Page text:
That's why I find it so amusing whenever I read assertions by various central planner types about how much population Fort Worth will have 30 years in the future or what the city will be like. They don't know. Nobody knows. All one can do is project current trends forward. But there are all sorts of things that are going on in the world around us which can be projected into the future with widely different outcomes. Which current trend is dominant - and what's to say that it will remain so and that some other current trend won't eventually overtake it? And who can anticipate all of the variables that might, at some point, come along and be so disruptive (for good or for bad) that all current trends are completely thrown off?
Such trends usually operate on the premise that Fort Worth will continue to grow. But growth and increased prosperity is not an automatic given. Look no further than Detroit or most other large cities in the upper Midwest and Northeast and, more recently, California. We are not so special that our area is somehow exempt from a similar fate should we go down the same path that those cities have. Indeed, a not so insignificant factor behind our success and growth is the result of businesses and job seekers fleeing the economic wreckage of those other parts of the country. Maybe we will continue to attract such economic refugees. Or maybe those other areas will hit bottom and reverse course out of desperate necessity and end up attracting economic growth that would otherwise have come our way. Nobody knows.
Obviously the performance of our local economy is directly impacted by the performance of the national economy - and who on earth can predict where that is going to go? For example, who in 1980 when the prime interest rate was 21.5 percent and inflation was 13 percent could predict that within a very few years we would be on the cusp of of a significant and sustained economic expansion? And whenever the economy is doing well there is no shortage of voices operating on the assumption that the good times will continue indefinitely.
Who in 1945 could have predicted that within 30 years downtowns and central cities would decline and, in many locations, completely die? And who in 1975 would predict that within 30 years those same areas would undergo a renaissance and become a magnet for people with higher incomes? Who in 1985 would have predicted that 30 years later powerful local icons such as newspapers, television stations and shopping malls would all be considered dying industries and that the only question is not if but when the majority of them will become extinct and whether they will be able to morph into something else that is viable?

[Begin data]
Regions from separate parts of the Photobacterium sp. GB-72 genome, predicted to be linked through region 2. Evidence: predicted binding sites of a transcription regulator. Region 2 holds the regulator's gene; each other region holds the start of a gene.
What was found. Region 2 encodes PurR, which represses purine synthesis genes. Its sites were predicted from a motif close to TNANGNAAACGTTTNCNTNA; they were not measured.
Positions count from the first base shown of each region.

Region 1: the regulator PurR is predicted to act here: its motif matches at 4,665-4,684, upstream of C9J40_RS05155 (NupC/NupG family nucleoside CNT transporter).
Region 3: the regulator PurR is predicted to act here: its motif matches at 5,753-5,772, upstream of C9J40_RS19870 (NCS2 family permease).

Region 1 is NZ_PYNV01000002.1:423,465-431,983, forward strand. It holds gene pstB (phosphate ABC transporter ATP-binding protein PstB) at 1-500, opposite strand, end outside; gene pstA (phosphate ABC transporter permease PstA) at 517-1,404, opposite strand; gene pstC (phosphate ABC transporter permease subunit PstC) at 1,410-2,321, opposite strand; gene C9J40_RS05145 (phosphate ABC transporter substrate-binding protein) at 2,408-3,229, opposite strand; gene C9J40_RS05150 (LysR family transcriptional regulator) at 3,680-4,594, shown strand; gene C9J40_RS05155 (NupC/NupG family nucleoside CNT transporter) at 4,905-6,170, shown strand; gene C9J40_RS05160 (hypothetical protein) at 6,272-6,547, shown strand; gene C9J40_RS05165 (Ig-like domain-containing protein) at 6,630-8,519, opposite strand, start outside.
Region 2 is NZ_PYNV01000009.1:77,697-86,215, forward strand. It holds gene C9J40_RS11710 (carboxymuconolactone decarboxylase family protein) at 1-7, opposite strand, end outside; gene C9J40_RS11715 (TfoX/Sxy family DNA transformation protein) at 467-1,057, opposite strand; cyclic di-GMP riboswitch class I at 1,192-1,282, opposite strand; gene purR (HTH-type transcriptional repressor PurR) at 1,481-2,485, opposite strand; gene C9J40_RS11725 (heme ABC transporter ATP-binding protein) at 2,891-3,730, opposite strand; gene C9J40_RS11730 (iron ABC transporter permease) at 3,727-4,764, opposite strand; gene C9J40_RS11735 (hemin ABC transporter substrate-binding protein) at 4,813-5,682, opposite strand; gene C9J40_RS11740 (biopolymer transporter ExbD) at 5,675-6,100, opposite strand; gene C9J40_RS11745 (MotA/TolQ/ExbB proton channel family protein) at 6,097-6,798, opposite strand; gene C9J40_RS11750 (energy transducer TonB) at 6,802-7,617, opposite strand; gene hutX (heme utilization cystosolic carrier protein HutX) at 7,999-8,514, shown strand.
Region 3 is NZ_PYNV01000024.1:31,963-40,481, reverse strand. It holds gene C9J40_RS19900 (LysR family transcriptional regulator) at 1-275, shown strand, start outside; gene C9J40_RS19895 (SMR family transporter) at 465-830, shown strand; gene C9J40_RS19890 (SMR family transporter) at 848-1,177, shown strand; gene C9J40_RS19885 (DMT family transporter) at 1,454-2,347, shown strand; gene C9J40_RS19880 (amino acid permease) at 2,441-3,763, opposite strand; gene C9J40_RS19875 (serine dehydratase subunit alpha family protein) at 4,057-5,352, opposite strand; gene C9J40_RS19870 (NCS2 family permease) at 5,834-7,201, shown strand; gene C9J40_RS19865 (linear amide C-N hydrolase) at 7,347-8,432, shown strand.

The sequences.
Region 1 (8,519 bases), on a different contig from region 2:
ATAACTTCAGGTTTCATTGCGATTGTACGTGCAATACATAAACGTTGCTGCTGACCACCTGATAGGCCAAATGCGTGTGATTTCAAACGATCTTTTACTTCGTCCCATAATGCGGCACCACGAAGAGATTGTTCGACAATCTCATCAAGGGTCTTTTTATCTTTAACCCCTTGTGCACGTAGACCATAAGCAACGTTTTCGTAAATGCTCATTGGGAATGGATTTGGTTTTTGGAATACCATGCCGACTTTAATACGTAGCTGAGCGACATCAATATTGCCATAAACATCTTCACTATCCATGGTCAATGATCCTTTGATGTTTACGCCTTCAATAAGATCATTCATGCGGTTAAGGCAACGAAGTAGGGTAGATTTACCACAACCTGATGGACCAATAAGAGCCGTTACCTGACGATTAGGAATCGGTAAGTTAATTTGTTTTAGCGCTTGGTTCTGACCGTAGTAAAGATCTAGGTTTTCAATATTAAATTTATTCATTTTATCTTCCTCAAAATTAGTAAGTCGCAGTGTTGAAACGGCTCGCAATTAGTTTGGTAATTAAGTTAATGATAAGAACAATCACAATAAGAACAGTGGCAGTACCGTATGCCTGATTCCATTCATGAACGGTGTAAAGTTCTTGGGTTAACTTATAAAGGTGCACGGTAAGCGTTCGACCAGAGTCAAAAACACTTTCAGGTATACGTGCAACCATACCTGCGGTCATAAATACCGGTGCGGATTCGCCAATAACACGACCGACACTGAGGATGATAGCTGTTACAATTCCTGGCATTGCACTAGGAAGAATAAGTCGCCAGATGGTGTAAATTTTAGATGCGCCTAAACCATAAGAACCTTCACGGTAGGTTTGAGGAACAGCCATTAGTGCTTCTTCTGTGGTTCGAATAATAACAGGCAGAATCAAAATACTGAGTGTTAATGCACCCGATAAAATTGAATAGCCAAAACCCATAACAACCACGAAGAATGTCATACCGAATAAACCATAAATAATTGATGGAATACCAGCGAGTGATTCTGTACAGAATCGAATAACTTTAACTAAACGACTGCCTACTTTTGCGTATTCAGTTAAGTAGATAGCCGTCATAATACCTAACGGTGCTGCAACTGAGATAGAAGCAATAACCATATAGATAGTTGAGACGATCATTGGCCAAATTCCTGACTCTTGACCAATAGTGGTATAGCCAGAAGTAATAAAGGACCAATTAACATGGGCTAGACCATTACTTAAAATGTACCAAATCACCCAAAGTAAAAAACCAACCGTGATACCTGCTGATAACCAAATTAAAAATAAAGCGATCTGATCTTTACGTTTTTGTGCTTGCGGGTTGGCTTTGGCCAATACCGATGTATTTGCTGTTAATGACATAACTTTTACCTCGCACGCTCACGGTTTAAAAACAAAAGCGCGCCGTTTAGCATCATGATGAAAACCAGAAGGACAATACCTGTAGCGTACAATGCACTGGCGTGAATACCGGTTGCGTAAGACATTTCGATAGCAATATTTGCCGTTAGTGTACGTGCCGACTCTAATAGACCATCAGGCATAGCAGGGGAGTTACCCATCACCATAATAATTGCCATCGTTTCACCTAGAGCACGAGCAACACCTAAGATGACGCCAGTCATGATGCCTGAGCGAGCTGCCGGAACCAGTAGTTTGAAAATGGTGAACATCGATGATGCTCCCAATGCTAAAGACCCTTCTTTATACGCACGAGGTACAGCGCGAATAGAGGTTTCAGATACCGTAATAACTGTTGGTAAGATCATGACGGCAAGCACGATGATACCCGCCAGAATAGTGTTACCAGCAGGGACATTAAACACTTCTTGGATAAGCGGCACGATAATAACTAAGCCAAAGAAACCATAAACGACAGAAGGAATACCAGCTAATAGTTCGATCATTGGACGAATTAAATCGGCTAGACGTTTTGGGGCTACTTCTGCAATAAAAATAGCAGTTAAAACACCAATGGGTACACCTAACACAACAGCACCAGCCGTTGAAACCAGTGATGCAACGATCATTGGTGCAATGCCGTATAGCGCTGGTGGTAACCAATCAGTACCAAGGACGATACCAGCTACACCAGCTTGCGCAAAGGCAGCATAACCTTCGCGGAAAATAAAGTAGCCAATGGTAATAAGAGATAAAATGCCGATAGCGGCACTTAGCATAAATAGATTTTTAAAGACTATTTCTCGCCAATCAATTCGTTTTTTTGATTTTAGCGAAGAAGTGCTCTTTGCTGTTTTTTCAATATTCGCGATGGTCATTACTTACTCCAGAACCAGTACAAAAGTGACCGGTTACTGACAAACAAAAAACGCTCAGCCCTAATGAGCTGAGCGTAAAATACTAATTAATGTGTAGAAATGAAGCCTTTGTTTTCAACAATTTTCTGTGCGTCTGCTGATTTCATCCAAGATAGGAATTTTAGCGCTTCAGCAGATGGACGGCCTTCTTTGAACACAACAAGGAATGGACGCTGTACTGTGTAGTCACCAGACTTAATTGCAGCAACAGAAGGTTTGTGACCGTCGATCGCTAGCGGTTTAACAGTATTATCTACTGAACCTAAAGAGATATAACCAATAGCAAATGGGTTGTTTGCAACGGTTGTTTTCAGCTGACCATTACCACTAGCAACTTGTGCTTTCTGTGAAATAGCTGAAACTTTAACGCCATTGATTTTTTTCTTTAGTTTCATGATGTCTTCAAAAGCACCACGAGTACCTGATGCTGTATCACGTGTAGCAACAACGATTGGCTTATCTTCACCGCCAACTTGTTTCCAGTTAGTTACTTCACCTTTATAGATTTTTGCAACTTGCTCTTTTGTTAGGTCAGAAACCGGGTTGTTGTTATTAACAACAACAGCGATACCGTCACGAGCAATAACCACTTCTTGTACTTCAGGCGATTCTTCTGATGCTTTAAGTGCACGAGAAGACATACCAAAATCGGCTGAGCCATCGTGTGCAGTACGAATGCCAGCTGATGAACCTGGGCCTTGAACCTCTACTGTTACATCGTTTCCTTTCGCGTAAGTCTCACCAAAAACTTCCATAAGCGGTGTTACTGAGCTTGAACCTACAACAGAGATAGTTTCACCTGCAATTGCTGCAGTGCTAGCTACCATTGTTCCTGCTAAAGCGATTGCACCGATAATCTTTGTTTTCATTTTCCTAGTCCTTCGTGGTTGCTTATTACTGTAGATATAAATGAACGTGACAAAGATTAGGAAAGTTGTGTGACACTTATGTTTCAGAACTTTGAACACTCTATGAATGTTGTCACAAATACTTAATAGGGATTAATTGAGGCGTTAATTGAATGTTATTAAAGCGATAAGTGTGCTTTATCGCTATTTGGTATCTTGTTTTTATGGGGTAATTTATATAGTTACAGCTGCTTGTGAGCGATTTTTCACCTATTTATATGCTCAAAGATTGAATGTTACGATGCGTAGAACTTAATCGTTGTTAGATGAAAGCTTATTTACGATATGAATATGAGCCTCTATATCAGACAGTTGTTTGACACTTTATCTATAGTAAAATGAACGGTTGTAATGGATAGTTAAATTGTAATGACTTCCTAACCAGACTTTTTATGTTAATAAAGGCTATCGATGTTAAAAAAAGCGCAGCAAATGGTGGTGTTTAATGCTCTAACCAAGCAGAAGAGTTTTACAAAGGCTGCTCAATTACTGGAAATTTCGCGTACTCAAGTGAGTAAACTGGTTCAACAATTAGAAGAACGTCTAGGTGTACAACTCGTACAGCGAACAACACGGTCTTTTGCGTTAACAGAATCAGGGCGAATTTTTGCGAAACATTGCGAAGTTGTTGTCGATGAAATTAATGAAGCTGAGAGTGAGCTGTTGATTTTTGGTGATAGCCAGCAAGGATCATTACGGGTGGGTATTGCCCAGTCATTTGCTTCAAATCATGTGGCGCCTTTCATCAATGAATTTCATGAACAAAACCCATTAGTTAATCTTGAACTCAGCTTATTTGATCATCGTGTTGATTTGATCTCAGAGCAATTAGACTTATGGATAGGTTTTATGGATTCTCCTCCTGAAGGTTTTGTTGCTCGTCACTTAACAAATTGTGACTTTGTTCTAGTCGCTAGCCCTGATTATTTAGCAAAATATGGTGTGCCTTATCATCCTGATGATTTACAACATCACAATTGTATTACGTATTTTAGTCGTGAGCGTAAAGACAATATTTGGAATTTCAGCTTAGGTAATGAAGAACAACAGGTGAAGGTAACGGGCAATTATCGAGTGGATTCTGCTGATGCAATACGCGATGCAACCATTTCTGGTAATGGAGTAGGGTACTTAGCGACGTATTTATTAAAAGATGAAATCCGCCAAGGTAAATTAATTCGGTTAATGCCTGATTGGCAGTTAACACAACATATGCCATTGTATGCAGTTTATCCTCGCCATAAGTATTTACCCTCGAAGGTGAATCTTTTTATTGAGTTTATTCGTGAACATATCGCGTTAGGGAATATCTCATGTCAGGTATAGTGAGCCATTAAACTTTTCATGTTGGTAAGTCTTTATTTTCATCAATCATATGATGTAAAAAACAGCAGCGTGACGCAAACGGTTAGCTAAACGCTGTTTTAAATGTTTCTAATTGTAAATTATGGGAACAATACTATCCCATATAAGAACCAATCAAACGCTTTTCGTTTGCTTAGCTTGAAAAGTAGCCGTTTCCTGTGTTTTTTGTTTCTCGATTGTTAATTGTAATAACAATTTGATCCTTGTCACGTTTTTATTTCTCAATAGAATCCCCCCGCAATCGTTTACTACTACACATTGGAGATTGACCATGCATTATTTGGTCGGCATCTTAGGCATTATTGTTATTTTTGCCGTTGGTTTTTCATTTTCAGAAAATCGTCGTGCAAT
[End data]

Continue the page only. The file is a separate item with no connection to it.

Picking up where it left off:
I remember having a discussion/debate with one of my teachers circa 1984 about the Soviet Union. I argued that the Soviet Union was little more than a backward third world country with nuclear weapons. I remembering some of my classmates thinking that what I said was completely bizarre and radical. Had someone come along and told me that I was right and, not only that, but that the USSR would completely melt down and would no longer exist in seven years - I would have thought of them has having been completely nuts. But that is exactly what happened.
When White Rock Lake opened in Dallas in 1911, it was touted as having taken care of Dallas' water needs for the next 100 years. It proved insufficient in less than 20 years.
And remember all the talk of "peak oil" just a very few years ago? Look at what has happened since. Look at the economic collapse currently underway in backward petro-states such as Venezuela and Russia whose entire economies are largely controlled by authoritarian regimes that bought votes paid for on the premise that oil prices would remain high forever. And if prices remain low long enough, you will see others making significant bets on the future based on the premise that prices will remain low forever. Maybe they will. Maybe they will go down even further and stay there. Or maybe they will bounce right back up to where they were.
Think of that next time so-called "experts" boldly assert what Fort Worth is going to be like in the year 2040. The future rarely turns out the way we expected it to. One thing will remain a constant, however: at least when it comes to projecting the future, "conventional wisdom" and so-called "experts" will very frequently not just be wrong but utterly and completely wrong.